If playing in the cold is your thing, read on

Posted Dec. 08, 2010, at 6:08 p.m.
Last modified Jan. 29, 2011, at 12:26 p.m.

As some sage Mainer would have said, our three months of summer are clearly behind us, leaving us to the nine months of rough sledding that some dread. Since you’re reading this, however, I’ll assume that you’re one of those hardy Mainers who doesn’t let a little cold weather get in the way of your outdoor enjoyment.

In fact, you might identify with a certain 7-year-old I know pretty well, who asked this great question on the way to school the other day: “Why do they plow all the snow away before we get a chance to play in it?”

Good question.

And if that question sums up your own personal winter philosophy, read on as I share a few pieces of winter-related news that have recently crossed my desk.

Allagash reservations to open

Each year, dozens of avid ice anglers flock to the Allagash Wilderness Waterway and spend countless hours targeting the fish at Chamberlain Lake.

If you’re one of those — or you’d like to be — the Maine Department of Conservation has an announcement for you.

The waterway is again providing winter campgrounds at Chamberlain Bridge and Kellogg Brook, and registration for spots in those two locations will take place on Saturday beginning at 8 a.m. Reservations will be taken at the Chamberlain Bridge ranger station.

In a press release, waterway superintendent Matthew LaRoche said that a year ago, most of the available sites were allotted on the first day of registration.

In all, 48 campsites are available. A total of 44 were rented out last winter. LaRoche said that most sites were reserved for the full three-month ice-fishing season.

Campsite fees are $50 per month, plus a 7 percent food and lodging tax. Eight sites are reserved in the parking lot for transient use. Those sites are available for $4 per person per night for Maine residents and $8 per person per night for nonresidents.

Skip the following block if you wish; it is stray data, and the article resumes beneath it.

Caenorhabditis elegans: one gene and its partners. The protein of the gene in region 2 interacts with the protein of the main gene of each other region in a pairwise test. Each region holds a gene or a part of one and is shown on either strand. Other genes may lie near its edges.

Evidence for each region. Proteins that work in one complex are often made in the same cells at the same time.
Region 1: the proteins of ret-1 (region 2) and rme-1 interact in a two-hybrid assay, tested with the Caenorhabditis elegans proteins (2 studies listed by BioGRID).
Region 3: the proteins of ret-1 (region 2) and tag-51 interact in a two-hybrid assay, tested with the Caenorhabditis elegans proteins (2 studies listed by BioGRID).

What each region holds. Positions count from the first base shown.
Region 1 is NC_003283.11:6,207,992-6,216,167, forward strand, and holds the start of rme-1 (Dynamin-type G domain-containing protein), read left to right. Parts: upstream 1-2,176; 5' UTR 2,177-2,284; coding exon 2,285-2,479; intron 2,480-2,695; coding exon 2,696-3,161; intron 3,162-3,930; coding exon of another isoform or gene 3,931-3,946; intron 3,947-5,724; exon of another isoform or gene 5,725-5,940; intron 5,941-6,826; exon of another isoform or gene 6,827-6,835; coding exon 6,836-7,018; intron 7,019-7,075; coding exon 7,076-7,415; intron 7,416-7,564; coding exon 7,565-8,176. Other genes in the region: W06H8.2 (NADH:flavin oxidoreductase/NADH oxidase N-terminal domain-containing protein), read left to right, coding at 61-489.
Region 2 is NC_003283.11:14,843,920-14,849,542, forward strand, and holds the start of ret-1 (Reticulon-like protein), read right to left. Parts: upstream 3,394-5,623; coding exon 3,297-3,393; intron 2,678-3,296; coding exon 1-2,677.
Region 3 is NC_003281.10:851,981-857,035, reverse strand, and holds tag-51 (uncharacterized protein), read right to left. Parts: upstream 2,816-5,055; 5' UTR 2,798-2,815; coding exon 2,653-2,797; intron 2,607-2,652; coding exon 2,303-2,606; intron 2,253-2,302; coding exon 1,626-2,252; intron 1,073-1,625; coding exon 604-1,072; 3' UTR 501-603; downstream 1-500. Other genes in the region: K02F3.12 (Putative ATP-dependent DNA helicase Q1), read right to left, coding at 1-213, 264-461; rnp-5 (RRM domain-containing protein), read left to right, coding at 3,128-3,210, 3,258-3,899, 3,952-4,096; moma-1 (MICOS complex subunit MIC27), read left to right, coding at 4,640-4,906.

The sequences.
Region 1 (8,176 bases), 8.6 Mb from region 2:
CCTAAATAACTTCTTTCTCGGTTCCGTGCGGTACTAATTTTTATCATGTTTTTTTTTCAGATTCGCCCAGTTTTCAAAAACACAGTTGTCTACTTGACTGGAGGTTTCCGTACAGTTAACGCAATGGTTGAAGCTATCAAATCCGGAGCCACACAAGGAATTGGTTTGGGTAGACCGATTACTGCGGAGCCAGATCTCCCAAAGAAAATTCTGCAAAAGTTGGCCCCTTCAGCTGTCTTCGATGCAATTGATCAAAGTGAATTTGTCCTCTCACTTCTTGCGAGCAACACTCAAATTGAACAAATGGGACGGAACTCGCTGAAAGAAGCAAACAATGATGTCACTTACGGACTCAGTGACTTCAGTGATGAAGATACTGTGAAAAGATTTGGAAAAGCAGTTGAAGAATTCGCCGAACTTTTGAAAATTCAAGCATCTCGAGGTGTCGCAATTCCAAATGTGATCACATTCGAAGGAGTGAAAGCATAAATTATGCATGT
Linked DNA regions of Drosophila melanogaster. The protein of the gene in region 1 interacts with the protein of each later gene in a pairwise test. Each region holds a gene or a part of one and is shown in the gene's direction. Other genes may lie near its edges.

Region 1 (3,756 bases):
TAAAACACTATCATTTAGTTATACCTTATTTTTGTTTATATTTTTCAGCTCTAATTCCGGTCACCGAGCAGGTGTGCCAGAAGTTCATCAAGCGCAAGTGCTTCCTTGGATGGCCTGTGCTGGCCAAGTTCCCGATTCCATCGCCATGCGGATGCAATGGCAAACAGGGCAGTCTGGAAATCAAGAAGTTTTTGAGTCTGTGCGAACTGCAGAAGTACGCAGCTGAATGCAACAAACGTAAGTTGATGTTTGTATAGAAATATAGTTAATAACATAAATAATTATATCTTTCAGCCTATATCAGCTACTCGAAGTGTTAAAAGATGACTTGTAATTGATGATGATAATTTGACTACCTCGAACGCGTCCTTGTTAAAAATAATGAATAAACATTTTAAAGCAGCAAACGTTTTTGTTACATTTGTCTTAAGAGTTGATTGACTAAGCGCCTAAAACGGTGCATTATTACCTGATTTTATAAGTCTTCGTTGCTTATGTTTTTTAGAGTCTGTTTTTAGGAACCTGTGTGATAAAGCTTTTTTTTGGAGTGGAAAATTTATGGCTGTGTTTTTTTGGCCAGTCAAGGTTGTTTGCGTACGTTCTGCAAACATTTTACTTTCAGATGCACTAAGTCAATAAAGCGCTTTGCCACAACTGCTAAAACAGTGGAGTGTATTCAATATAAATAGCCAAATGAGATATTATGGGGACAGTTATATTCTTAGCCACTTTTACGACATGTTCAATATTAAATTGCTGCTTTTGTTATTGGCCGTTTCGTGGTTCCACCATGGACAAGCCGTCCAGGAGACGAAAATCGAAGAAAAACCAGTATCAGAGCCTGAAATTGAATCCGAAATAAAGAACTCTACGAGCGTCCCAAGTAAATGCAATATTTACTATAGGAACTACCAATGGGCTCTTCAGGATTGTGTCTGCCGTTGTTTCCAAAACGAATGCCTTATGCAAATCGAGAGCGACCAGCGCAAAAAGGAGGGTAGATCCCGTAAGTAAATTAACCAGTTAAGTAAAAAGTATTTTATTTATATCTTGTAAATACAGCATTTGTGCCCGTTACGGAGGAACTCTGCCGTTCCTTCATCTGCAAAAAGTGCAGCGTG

For more information, call 695-3721, ext. 4, or 941-4014.

Save the date for Long Lake derby

For the past five years, ice anglers have flocked to the lakes of the Fish River chain hoping to catch a prize-worthy fish.

Paul Bernier, who helps organize the Long Lake Ice Fishing Derby, checked in this week to update progress of the 6th annual event, to be held in 2011.

The derby, which is co-sponsored by the town of St. Agatha and the Black Bear Rod & Gun Club, will take place on Jan. 29-30, and the cash purse will be $10,000.

Bernier said that vendors are enthusiastic and he expects to have plenty of top-notch door prizes up for grabs as well.

“The major beneficiary once again will be the Edgar J. Paradis Cancer Fund and if things go as well as expected, we should exceed the $20,000 mark for donations to this cause since we began the derby six years ago,” Bernier wrote in an e-mail.

Fishing will take place on Long, Cross, St. Froid, Square, Eagle, Glazier and Beau Lakes, and the largest landlocked salmon and togue will earn the lucky anglers $1,500. All fish, save muskellunge, will be weighed at the Long Lake Sporting Club. Muskies will be weighed at Joe’s Country Store in St. Francis.

Those age 14 and older will pay a $15 daily or $25 weekend registration. Those 13 and younger will pay $5 per day.

For more information, call Bernier at 493-3318, 543-6332 or 227-5252, or e-mail paul@aroostook.me.us. Online registration is at www.stagatha.com/events.asp.

DIF&W to begin deer survey

For years, a few critics of the Maine Department of Inland Fisheries and Wildlife have called for an accurate accounting of various animal species, including deer.

Counting wild animals, of course, is difficult — and costly.

Thanks to funds raised through the Maine Outdoor Heritage Fund and the Pittman-Robertson Fund, the DIF&W has announced that it will embark upon an aerial deer survey that will take place this month and stretch into January.

The DIF&W will use helicopters to survey southern and central Wildlife Management Districts.

According to a DIF&W press release, the helicopters will fly about 200 feet above the ground. The survey flights were scheduled to begin Wednesday in southern Somerset County and western Penobscot County.

According to the DIF&W, the surveys will provide the department with estimates of deer abundance and will be useful in managing the deer herd.

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